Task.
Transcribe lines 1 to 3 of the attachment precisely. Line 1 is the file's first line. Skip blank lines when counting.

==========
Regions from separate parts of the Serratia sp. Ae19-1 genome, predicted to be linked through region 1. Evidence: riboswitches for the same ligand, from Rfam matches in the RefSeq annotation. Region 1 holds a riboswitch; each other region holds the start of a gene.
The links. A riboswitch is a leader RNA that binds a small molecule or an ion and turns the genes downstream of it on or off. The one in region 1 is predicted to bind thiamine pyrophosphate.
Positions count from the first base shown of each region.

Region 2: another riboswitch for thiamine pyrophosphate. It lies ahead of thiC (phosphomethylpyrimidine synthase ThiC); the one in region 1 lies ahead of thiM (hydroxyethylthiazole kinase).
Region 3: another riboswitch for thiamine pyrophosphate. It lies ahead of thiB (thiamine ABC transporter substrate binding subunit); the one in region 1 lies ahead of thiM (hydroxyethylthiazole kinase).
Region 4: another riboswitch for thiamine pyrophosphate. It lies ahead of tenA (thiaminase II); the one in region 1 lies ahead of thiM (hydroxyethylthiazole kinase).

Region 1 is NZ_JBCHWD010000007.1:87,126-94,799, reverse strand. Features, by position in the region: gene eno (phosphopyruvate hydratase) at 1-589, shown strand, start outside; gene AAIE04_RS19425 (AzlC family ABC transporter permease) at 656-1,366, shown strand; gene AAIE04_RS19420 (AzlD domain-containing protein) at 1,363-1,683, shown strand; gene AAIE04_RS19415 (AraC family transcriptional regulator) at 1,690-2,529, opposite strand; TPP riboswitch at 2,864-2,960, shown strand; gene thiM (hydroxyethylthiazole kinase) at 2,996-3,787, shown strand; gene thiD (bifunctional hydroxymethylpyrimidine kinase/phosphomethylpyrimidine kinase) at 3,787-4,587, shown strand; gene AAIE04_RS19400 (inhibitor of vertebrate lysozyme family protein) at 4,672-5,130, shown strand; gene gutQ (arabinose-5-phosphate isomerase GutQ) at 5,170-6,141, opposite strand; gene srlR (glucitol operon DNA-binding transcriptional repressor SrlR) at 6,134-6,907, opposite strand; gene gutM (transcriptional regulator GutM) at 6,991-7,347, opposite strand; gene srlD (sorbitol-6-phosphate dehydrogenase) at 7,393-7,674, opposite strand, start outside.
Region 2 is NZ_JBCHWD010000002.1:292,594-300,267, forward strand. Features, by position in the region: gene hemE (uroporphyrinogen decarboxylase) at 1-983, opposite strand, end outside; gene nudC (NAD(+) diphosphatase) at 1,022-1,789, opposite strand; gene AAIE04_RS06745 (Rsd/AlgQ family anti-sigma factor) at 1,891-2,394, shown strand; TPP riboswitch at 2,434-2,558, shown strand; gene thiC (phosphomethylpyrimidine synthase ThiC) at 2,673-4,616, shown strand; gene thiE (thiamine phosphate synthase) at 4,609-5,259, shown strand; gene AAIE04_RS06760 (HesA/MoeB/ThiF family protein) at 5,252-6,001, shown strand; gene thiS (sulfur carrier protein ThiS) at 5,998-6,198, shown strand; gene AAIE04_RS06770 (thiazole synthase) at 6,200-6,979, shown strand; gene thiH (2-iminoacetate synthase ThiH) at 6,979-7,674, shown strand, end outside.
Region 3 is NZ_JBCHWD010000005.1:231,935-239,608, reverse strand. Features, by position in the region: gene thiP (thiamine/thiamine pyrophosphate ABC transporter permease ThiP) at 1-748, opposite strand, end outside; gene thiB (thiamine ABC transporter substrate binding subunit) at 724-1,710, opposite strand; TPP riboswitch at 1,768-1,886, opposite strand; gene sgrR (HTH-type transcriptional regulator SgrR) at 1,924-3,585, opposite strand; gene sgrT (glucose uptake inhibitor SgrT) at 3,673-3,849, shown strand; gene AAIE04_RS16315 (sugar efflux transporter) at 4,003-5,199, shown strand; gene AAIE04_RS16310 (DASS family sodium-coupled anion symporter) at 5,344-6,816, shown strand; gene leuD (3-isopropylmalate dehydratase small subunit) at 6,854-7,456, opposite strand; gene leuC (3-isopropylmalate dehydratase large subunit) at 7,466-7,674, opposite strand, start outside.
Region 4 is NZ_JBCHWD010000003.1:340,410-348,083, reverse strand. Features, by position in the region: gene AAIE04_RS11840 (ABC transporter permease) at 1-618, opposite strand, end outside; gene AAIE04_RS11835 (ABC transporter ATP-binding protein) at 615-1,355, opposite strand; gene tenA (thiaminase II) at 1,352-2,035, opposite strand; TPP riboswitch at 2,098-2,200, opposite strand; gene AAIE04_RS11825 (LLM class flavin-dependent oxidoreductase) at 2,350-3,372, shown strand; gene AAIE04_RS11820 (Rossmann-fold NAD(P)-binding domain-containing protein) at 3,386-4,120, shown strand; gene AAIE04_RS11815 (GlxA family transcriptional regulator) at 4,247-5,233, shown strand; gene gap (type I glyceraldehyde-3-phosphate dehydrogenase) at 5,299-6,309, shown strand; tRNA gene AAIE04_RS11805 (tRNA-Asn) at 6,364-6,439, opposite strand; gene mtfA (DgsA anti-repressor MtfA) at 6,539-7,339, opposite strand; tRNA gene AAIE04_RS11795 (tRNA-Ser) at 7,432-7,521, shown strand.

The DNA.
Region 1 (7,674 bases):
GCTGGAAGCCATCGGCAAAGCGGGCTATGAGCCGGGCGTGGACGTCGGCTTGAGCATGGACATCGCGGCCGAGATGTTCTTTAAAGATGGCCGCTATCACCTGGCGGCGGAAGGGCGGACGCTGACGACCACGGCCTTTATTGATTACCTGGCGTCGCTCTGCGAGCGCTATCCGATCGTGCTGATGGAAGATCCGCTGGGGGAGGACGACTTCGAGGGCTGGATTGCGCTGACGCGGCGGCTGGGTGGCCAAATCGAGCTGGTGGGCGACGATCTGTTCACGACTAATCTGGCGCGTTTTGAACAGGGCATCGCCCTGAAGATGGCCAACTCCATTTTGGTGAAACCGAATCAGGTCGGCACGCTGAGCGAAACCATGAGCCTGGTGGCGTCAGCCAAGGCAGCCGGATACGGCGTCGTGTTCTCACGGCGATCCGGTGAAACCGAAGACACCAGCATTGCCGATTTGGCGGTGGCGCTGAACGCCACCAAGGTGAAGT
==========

Regions from separate parts of the Serratia sp. Ae19-1 genome, predicted to be linked through region 1. Evidence: riboswitches for the same ligand, from Rfam matches in the RefSeq annotation. Region 1 holds a riboswitch; each other region holds the start of a gene.
The links. A riboswitch is a leader RNA that binds a small molecule or an ion and turns the genes downstream of it on or off. The one in region 1 is predicted to bind thiamine pyrophosphate.
Positions count from the first base shown of each region.